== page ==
Wednesday, September 5, 2007

Sacramento's Streetcar Suburbs, Part 4: East Sacramento and Elmhurst

The above map, from about 1900, shows the Sacramento Electric, Gas & Railway Company system in Sacramento. Most of the streetcar lines stuck fairly close to the central city's grid, but there were several satellite lines that diverged from the main line.

The original line was the old Highland Park Railway line, which traveled through Highland Park (now part of Curtis Park) and Oak Park. This line was extended when the State Fairgrounds moved to Stockton and Broadway: the State Fair streetcar line can be seen in the lower right corner of the map.

The line on the upper right was an extension of the J Street line, extending into newly developing neighborhoods in East Sacramento. At this time, the area was not yet part of the city of Sacramento, but still in the unincorporated county. This area, originally farmland, was subdivided into tract homes by Wright & Kimbrough. The line started at the Southern Pacific station at Second and H and traveled all the way through the business district on J Street, through midtown, and out into the new suburbs. The line turned south on 46th Street and ran all the way through the East Lawn Cemetery.

A word on cemeteries: Cemeteries were an important streetcar destination. Even during the horsecar era, a car line ran to the Old City Cemetery at Tenth and Y Street, and the original J Street line was convenient for the old New Helvetia cemetery at 31st and J. The Highland Park line ran down Twenty-first Street past the Catholic cemetery behind Christian Brothers school on 21st south of Y. Some streetcar and interurban lines, like the Pacific Electric, actually had special "funeral cars" like the PE's Descano with open spaces for a coffin, but so far as I can tell no such equivalent existed in Sacramento. Streetcars could be chartered to carry groups of mourners to cemeteries.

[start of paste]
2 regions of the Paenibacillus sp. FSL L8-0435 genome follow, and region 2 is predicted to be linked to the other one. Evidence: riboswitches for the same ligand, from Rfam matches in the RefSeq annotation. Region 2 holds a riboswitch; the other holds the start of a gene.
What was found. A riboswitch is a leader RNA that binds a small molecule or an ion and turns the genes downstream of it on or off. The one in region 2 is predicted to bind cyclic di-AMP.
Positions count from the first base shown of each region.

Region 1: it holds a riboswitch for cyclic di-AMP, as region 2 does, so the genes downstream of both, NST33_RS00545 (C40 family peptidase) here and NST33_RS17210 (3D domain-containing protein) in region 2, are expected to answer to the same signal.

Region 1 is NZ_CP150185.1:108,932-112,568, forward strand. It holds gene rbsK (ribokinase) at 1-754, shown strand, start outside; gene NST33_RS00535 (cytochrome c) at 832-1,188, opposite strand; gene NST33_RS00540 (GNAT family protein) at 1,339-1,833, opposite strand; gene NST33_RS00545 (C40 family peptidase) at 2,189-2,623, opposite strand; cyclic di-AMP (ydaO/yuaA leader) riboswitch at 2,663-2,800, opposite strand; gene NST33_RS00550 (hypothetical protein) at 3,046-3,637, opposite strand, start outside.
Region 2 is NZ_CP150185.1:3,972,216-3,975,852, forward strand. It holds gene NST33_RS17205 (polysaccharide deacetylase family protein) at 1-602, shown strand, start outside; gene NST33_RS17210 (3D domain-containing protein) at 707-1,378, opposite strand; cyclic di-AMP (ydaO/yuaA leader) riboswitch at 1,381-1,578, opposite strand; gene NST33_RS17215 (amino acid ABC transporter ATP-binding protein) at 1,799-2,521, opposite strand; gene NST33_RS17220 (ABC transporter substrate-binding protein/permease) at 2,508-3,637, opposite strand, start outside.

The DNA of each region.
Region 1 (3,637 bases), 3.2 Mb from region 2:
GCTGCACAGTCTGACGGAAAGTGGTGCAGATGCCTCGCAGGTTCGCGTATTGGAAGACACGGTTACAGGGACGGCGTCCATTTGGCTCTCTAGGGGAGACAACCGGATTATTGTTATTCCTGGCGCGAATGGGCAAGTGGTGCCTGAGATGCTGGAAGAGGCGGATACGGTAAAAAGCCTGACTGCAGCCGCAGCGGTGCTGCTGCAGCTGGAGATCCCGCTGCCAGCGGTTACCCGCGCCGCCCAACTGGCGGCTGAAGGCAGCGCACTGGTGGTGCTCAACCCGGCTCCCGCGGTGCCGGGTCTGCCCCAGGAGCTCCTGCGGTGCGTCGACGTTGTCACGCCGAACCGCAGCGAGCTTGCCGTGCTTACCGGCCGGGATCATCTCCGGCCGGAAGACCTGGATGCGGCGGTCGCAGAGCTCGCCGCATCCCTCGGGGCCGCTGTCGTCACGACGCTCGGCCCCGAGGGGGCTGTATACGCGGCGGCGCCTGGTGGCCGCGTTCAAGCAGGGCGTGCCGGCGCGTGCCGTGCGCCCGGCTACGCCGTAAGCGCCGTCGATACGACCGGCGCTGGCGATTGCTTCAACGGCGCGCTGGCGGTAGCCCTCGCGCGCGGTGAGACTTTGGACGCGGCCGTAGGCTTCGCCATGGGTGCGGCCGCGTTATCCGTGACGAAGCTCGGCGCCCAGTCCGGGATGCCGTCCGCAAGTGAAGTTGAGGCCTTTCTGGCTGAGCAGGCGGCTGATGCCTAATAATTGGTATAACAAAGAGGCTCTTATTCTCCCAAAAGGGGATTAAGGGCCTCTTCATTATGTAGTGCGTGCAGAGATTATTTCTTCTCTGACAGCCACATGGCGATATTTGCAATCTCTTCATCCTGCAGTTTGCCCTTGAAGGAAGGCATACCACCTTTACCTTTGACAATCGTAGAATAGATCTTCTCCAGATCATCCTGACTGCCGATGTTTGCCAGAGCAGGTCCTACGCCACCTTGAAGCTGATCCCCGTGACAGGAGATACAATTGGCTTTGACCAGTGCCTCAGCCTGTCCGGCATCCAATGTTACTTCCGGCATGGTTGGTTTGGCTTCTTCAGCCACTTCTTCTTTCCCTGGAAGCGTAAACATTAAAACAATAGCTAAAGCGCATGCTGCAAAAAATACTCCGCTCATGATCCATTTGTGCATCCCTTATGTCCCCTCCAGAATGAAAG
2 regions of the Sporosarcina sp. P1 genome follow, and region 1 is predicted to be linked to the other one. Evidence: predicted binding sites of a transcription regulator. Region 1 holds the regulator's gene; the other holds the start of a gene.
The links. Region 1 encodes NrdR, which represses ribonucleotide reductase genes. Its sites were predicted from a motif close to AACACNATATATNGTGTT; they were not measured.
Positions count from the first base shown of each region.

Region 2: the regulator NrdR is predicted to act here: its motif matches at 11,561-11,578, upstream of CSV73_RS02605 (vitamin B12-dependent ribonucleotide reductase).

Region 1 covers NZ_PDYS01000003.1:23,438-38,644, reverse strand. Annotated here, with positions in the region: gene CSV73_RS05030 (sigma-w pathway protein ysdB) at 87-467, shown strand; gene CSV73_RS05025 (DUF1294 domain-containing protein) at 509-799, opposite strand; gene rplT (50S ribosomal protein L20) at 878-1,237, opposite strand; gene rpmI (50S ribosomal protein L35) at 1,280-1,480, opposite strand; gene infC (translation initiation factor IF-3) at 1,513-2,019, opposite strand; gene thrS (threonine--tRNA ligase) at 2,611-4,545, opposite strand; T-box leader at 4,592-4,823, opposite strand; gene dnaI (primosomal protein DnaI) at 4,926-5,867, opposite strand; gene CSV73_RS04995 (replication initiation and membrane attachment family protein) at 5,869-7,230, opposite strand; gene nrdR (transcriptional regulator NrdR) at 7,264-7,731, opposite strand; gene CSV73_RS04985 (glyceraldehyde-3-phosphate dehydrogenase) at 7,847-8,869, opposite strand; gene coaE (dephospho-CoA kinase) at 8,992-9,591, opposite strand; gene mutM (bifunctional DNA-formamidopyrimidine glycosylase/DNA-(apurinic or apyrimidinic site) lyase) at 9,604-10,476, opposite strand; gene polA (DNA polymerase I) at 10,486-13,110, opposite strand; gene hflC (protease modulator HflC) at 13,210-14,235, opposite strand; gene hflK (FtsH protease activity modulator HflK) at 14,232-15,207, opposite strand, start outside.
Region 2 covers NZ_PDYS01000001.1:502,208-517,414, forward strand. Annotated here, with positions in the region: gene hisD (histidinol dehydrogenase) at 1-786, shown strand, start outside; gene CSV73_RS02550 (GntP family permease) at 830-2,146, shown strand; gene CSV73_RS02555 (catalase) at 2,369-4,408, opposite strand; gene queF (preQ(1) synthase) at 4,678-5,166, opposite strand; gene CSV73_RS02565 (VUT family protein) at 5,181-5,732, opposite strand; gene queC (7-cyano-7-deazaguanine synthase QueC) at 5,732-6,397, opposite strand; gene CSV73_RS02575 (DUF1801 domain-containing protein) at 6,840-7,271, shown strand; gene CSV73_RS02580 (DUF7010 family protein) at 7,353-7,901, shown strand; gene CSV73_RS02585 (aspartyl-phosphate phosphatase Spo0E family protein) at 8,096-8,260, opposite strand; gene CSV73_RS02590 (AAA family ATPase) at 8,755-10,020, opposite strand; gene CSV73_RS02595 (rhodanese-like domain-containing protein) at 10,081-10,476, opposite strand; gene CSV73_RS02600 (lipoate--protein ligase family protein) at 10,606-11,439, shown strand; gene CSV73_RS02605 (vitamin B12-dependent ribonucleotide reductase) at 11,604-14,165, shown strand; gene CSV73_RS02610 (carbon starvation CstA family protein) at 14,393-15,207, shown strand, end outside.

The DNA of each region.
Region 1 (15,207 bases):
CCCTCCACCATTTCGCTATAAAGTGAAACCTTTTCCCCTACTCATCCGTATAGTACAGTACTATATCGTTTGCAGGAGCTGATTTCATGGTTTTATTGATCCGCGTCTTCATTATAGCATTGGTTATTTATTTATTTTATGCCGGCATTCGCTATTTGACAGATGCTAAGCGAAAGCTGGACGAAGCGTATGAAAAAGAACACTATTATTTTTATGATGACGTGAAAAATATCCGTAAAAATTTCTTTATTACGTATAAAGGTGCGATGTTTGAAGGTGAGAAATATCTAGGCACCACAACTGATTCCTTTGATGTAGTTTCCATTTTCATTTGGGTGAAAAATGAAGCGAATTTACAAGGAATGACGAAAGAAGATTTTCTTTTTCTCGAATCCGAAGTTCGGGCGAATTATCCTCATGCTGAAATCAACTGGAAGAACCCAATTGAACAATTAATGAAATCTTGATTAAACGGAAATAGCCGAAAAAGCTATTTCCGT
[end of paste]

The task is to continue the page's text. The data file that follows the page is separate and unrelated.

Eventually, the J Street line was renamed the "E-L" line, and later the #3 line. It was extended south down 46th Street, south across the Southern Pacific mainline at 46th and R, and did a brief "dog leg" on T Street, coming to a terminus at 48th and V Streets. This extension served two purposes: it provided streetcar service to the back entrance to the State Fairgrounds, and it also served the new suburb of Elmhurst. There were plans to construct a streetcar line to connect the E-L line to the terminus of the T Street line at 28th and T. The line was registered with the state as the "Elmhurst Railway" and in 1910 a ground-breaking ceremony in Elmhurst was held, but for some reason (and believe me, I'd love to know why) the line was never constructed. The large parkway down the center of T Street, from about 39th Street to 48th, was probably originally intended as the right-of-way for the streetcar line that was never built.

Next time: The Land Park streetcar line.


Anonymous said...

When they were doing work on J Street a couple years ago (around J and 33rd), they uncovered the old railcar lines. I don't think they took them out because for a while you could see them passing over the big hole in the ground.

wburg said...

A lot of the old streetcar lines were simply paved over. Some were dug up for the scrap value of the metal, especially during the war, but much of it is still in there. When RT was running the LRV line up Seventh Street, there was buried rail from the old McKinley Park line still in the street. The rails were taken up already on 8th Street, but the ties were still in the ground.

Tracy D. said...

Hi William, I know this post is "aging" but I'm researching a house near Alhambra (31st) and I Street and I'm wondering... would that have been served by the J Street Line streetcar? The house was built in 1930. Thanks!

Anonymous said...

I was driving home to 55th Street, and took the scenic route along 46th Street between Folsom and J Street in the rain a couple of days ago. Particularly between M and J, I noticed distinct cracks in the pavement, running parallel to the direction of the street, made prominent by streaks of asphalt patch being wet from the rain. I remembered reading somewhere that the streetcar once ran through East Sac along J, and then turned south somewhere in the Fab Forties. As I approached the stop sign, the crack lines actually curved in the direction of westbound J, disappearing under a more recently paved J Street. Pretty cool.

tomg said...

Does anyone know about a golf course in the Wright Kimbrough tract, which supposedly had its entrance at 44th and J streets, in the middle of the row of palm trees that run from 43re to 45th/